Brazilian President Dilma Rousseff moved closer to impeachment when a key member of a Congressional committee said on Wednesday there were grounds for the Senate to put her on trial for manipulating budget accounts in 2014 to boost her reelection prospects.
Congressman Jovair Arantes told the 65-member lower house committee there were “minimal indications” that Rousseff had committed an impeachable crime, but that it was up to the Senate to judge the president.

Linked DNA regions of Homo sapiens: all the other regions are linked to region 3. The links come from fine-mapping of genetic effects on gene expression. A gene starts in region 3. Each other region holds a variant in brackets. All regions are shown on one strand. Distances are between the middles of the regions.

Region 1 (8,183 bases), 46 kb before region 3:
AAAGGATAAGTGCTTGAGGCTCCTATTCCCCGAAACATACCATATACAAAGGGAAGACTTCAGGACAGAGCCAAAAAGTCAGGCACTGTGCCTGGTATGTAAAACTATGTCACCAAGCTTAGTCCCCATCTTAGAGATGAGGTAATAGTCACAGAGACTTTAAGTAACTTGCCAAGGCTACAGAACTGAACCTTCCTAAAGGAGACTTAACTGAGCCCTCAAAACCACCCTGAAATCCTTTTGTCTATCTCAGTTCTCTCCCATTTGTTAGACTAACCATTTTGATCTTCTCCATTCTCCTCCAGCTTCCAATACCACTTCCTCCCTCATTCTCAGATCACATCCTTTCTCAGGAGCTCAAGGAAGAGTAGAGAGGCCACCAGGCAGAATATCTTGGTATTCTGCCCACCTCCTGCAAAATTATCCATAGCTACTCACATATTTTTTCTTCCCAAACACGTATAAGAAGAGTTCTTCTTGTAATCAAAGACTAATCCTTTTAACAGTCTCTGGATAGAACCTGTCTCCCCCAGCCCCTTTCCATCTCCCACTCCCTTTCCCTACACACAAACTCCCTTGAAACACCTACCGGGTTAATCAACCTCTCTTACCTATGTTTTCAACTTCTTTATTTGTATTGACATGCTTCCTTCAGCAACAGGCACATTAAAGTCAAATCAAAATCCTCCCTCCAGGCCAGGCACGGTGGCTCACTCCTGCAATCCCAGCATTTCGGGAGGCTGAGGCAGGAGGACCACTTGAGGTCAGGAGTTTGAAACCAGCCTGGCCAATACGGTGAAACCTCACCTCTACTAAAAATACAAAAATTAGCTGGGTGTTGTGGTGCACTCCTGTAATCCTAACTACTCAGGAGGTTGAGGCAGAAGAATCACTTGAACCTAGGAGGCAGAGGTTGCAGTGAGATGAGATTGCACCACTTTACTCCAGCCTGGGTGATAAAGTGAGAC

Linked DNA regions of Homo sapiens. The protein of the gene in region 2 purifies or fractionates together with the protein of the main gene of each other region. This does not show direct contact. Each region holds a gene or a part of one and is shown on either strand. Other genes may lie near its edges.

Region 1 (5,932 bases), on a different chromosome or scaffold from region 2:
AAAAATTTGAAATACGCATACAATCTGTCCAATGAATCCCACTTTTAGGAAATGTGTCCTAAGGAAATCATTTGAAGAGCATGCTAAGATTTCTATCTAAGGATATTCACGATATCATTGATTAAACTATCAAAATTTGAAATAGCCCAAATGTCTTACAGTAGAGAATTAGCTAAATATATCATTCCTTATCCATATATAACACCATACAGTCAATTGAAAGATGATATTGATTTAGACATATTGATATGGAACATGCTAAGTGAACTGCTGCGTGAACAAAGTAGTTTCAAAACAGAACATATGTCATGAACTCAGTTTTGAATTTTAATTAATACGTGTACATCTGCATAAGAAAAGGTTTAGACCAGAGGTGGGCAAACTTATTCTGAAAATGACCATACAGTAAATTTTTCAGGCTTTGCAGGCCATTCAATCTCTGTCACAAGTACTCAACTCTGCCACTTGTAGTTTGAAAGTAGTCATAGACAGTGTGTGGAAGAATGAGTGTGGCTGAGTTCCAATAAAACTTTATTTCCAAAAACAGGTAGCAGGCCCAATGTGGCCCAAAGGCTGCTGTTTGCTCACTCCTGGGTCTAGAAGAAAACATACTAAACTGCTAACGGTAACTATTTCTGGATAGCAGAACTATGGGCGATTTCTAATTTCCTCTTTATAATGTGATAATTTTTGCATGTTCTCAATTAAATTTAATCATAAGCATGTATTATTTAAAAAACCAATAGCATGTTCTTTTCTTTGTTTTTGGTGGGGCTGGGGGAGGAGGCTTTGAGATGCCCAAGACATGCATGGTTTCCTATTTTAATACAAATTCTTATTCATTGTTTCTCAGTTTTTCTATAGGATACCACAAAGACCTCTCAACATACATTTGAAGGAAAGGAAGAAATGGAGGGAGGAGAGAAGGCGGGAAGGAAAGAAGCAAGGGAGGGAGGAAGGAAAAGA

Arantes had been asked by the committee to review the case and report back. The committee will vote on his report on Monday and submit the result to the full house for a final vote, expected by the end of next week. If two-thirds of the chamber approve the motion, Rousseff will be sent for trial in the Senate. She denies any wrongdoing.
The impeachment effort, a wideranging corruption scandal, and a deepening economic recession have led to Brazil’s worst political crisis since former President Fernando Collor de Mello resigned to avoid impeachment in 1992.
Rousseff, Brazil’s first woman president, could lose power as soon as May if she does not gain more support in Congress.
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